The Anglican Summer Camp Island

Lake of the Woods Museum Newsletter
Vol. 26 No. 3 – Summer 2016 

by Jocelyn Palichuk, Summer Student and Lori Nelson

 

Anglican Summer Camp Island is located south of Crowe Island at the mouth of Keewatin Channel on Lake of the Woods. Situated approximately five kilometres south of Kenora, the island has produced memories of a lifetime for two families, the O’Gradys and the Thompsons, as well as for many others who spent time on the island. 


THE O’GRADY FAMILY

One of the first owners, John O’Grady, was a bank executive from the Ottawa area. He and his wife, Katherine, who was originally from Ireland, met and later married when she relocated to Ottawa. The couple eventually moved to Winnipeg, Manitoba into a 21-room house where they raised their three daughters and seven sons.

In 1910, Mr. O’Grady purchased the 60-acre island on Lake of the Woods from its Kenora owner for $5,000. The family fell in love with the lake and their island.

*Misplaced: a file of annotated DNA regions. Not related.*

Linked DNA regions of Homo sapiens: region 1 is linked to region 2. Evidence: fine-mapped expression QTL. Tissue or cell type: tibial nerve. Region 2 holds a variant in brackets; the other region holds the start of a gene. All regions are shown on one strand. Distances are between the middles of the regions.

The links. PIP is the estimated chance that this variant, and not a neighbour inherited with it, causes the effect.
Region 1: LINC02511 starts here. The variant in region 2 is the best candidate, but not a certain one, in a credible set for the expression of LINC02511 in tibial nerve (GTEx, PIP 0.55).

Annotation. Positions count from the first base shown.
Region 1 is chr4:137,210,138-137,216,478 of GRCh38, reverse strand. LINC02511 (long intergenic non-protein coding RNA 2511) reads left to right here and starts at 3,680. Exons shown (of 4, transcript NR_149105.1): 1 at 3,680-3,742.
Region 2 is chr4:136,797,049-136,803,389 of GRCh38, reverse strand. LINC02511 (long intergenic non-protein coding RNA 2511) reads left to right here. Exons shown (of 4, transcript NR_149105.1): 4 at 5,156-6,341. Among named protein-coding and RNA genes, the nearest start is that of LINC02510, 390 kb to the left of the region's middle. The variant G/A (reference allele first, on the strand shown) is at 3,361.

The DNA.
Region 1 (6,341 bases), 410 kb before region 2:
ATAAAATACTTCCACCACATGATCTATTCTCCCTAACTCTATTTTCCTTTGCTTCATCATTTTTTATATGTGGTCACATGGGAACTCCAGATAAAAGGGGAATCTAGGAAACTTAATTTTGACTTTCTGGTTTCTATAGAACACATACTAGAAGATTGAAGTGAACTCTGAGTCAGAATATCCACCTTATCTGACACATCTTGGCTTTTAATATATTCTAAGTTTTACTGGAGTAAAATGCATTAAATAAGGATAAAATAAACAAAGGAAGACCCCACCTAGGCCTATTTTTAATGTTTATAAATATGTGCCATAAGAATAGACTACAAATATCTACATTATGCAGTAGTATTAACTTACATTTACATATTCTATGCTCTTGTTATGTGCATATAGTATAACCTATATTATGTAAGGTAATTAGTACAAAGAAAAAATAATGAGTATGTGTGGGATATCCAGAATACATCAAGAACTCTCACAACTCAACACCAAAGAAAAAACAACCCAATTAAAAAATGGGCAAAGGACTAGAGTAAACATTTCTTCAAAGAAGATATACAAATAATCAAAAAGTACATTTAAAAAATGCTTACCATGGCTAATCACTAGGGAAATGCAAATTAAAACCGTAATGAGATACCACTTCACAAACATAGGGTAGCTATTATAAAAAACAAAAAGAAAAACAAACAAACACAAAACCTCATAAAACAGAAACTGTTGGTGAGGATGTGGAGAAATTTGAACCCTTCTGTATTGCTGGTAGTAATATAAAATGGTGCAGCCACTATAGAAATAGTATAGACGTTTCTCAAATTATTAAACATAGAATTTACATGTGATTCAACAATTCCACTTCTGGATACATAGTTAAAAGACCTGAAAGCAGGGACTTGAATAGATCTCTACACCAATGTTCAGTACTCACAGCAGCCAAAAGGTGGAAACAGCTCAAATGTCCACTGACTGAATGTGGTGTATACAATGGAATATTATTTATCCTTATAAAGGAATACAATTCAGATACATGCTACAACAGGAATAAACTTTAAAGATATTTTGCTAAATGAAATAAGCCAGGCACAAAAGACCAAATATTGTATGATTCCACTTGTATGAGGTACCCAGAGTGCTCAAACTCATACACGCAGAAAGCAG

Colonel O’Grady decided they would build their camp high on a hill on the west end of the island, facing west so that they would be able to view the beautiful sunsets. They manually hauled enormous logs up the hill to build the main cabin where the family slept, cooked and lived. In addition there was a beautiful two-storey boathouse built. The bottom level was for the storage of their watercraft and the upper level was another place for accommodations. They called their camp Knock-Na-Cree, a Gaelic term meaning “Hill o’ My Heart”.

Anna O’Grady, one of the daughters, recalled the efforts made to furnish the camp high on the hill:

…we practically stripped that house (their house in Winnipeg) of excess furniture with which to furnish the island home, and still had plenty left. This was shipped to Keewatin, loaded on an open scow and dumped on the rocks at waters edge on the point of the island in the channel – quite a distance from the house, and we youngsters…put our shoulders to the task of getting the furniture up the hill and away from the waters edge in case of a storm.

Refrigerators, double bedsteads, sofas and large chairs presented quite a problem, but then none of it was easy as no underbrushing had ever been attempted on the island; there was not a sign of a path anywhere, and our backs and arms were not trained to the task.